Space is limited and registration is required; call 880-3951, ex. 3. Thursday, June 19 from 1:00-2:30 p.m. at Hermitage Branch Library, 3700 James Kay Lane, 880-3951.

Music @ Main: The Hollow Trees

L.A. based ensemble The Hollow Trees, performing at the 2008 CMA Music Festival, specialize in high-energy acoustic Americana music played with passion, skill, and humor. Combining bluegrass, country, folk, blues and jazz, they put their stamp on both traditional folk songs and their own original songs, creating “folk music for families.” Saturday, June 7 from 10:30-11:30 a.m. in the Children’s Division at Main Library, 615 Church St., 862-5800.

Summer Reading 2008

Children, teens and adults are invited to Summer Reading at Nashville Public Library. More than 200 programs are offered during Starship Adventure (preschoolers and school-age children) including author readings, storyhours, movies, magic shows, musical performances, craft sessions, and workshops by the Frist Center for the Visual Arts and Cheekwood Botanical Garden and Museum of Art. TSR 2008 (teens 12-18) offers computer game tournaments, trivia contests, crafts and board games, movies and anime. Have Books, Will Travel (adults 18+) includes lectures on local and international travel, travelogues on China and Peru, and photography, travel journal and scrapbook workshops. Children who register by June 23 receive a game night package from the Nashville Sounds. Prizes for kids and teens who complete their reading logs include free admission to Adventure Science Center, Grand Old Golf, The Hermitage, Cheekwood, Nashville Shores, Wave Country or Laser Quest. Adults receive a travel tote bag and entry into grand prize drawings for a vintage travel trunk filled with travel accessories. June 2-July 12 at all branches of Nashville Public Library. To register, visit your local branch or http://www.library.nashville.org. For more information, call 862-5800.

The Open Door: Libraries in the 21st Century

How will libraries meet the educational and recreational needs of modern communities? Stephen Abram, president of the Special Libraries Association, past-president of the Canadian and Ontario Library Associations, and chief strategist for the SirsiDynix Institute, was named one of the top 50 people influencing the future of libraries by Library Journal. Join Abram as he shares technologies that will be vital to libraries of the future, and explores ways that libraries can be more open to their communities and neighborhoods. This event is part of “A Strategic Conversation About Nashville Public Library,” a 2008 initiative using public feedback to help direct the future of the library. June 5 at 6 p.m. in the auditorium at Main Library, 615 Church St. For more information, call 862-5804, ex. 6047.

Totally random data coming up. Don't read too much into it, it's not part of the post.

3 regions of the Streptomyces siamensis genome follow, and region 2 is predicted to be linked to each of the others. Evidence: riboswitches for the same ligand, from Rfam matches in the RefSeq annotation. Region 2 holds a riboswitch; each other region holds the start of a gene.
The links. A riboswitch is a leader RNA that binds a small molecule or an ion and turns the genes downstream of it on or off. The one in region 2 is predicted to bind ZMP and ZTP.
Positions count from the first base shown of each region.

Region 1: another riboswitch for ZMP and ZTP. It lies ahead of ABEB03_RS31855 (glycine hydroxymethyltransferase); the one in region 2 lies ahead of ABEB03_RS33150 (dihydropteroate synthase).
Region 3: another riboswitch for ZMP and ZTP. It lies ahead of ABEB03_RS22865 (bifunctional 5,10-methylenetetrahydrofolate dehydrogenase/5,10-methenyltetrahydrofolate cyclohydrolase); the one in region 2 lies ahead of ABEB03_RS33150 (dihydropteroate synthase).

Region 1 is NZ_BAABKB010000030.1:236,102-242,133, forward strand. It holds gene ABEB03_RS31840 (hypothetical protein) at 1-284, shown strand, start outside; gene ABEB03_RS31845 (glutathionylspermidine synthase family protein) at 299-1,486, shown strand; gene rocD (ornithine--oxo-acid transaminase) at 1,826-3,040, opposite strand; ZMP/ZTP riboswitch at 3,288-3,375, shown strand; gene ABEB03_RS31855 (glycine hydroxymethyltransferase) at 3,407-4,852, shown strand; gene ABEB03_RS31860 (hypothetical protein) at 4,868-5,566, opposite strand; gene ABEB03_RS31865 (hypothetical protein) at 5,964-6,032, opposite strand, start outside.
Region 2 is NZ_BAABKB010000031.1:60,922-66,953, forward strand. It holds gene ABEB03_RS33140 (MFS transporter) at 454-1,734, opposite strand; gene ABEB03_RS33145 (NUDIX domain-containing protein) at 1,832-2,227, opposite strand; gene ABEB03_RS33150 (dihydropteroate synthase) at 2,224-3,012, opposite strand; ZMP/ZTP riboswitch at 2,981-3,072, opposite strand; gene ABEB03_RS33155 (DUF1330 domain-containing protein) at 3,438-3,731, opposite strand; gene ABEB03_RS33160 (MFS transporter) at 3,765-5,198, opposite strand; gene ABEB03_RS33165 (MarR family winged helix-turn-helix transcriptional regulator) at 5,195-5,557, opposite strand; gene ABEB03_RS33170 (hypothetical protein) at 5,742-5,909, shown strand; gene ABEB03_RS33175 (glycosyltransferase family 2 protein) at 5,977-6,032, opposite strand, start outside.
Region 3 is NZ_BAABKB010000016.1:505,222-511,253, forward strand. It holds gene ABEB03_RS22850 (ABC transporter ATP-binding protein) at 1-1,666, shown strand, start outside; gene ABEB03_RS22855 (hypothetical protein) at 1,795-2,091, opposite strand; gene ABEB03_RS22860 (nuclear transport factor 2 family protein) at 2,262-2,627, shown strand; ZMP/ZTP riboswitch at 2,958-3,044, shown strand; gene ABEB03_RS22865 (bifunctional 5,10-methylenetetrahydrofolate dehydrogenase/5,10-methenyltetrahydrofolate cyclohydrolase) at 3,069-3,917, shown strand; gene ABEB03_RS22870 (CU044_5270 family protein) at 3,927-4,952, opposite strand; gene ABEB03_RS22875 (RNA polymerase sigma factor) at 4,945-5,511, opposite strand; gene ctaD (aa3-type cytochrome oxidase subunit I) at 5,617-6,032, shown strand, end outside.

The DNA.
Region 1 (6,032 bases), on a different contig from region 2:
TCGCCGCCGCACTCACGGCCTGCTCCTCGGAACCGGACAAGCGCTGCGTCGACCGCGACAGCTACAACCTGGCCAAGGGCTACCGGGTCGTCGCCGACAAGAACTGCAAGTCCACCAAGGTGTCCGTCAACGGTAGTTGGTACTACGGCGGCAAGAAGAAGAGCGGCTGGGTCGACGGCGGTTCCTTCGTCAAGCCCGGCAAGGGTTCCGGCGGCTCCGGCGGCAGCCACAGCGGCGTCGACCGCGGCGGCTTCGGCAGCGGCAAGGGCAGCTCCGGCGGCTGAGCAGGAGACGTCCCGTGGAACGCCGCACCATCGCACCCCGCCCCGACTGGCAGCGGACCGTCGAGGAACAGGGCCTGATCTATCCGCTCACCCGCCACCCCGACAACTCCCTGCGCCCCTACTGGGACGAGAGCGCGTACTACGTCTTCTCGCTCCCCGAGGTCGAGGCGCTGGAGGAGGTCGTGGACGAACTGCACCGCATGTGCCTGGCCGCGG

Authors at Main: Joe R. Lansdale

East Texas resident Joe R. Lansdale is the multi-award winning author of thirty novels and more than 200 short stories, articles and essays. He has received the Edgar Award, the Grinzani Prize for Literature, seven Bram Stoker Awards, and many others. His stories, Bubba Hotep, and Incident On and Off a Mountain Road, were both filmed. He has written screenplays, teleplays, comic book scripts, and teaches creative writing and screenplay writing at Stephen F. Austin State University. He is also the founder of the martial arts system Shen Chuan, and has been in the International Martial Arts Hall of Fame four times. Join Lansdale, fresh off his guest of honor stint at Hypericon 4 in Nashville, for a reading and signing on Sunday, June 29 at 3 p.m. at Main Library, 615 Church St., 862-5800.

ETSU School of Graduate Studies honors ‘Outstanding’ students


JOHNSON CITY— The East Tennessee State University School of Graduate Studies recently honored its recipients of awards for outstanding graduate work. Each award was determined by a committee comprised of graduate faculty members representing different disciplines and chaired by a member of the ETSU Graduate Council.

Each award winner was presented a plaque and $100. The names of these award recipients will be on permanent display in the School of Graduate Studies lobby in Burgin E. Dossett Hall.

Timothy Southern of Fletcher, N.C., was honored as the Outstanding Dissertation Award recipient for his study, “Examination of Microsporidia Spore Adherence and Host Cell Infection in Vitro

Mark Sharman of Northampton, England, received the Outstanding Thesis in the Arts and Humanities Award for his work, “A Study of How Four Black Newspapers Covered the U.S. Masters Tournament, 1994 Through 2001.”

Bradley Edwards of Jonesborough was honored for the Outstanding Thesis in Education and Social Sciences for his investigation, “Media: Effects on Attitudes toward Police and Fear of Criminal Victimization.” He received his bachelor’s degree from ETSU and is now pursuing a master’s degree in criminal justice. He is employed by the Jonesborough Century 21 Home Team. Married to Nyela Edwards, he is the son of Dennis and Judy Edwards of Harrogate.

Christian Muenyi of Johnson City earned the Outstanding Thesis in Science, Math, Technology, and Computer Science Award with his study, “Vitamin E (Tocotrienols) and Prostate Cancer: A Protemics Approach.” He received a bachelor’s degree from the University of Buea in his native country of Cameroon, and he is employed by the Department of Pediatrics in the ETSU James H. Quillen College of Medicine.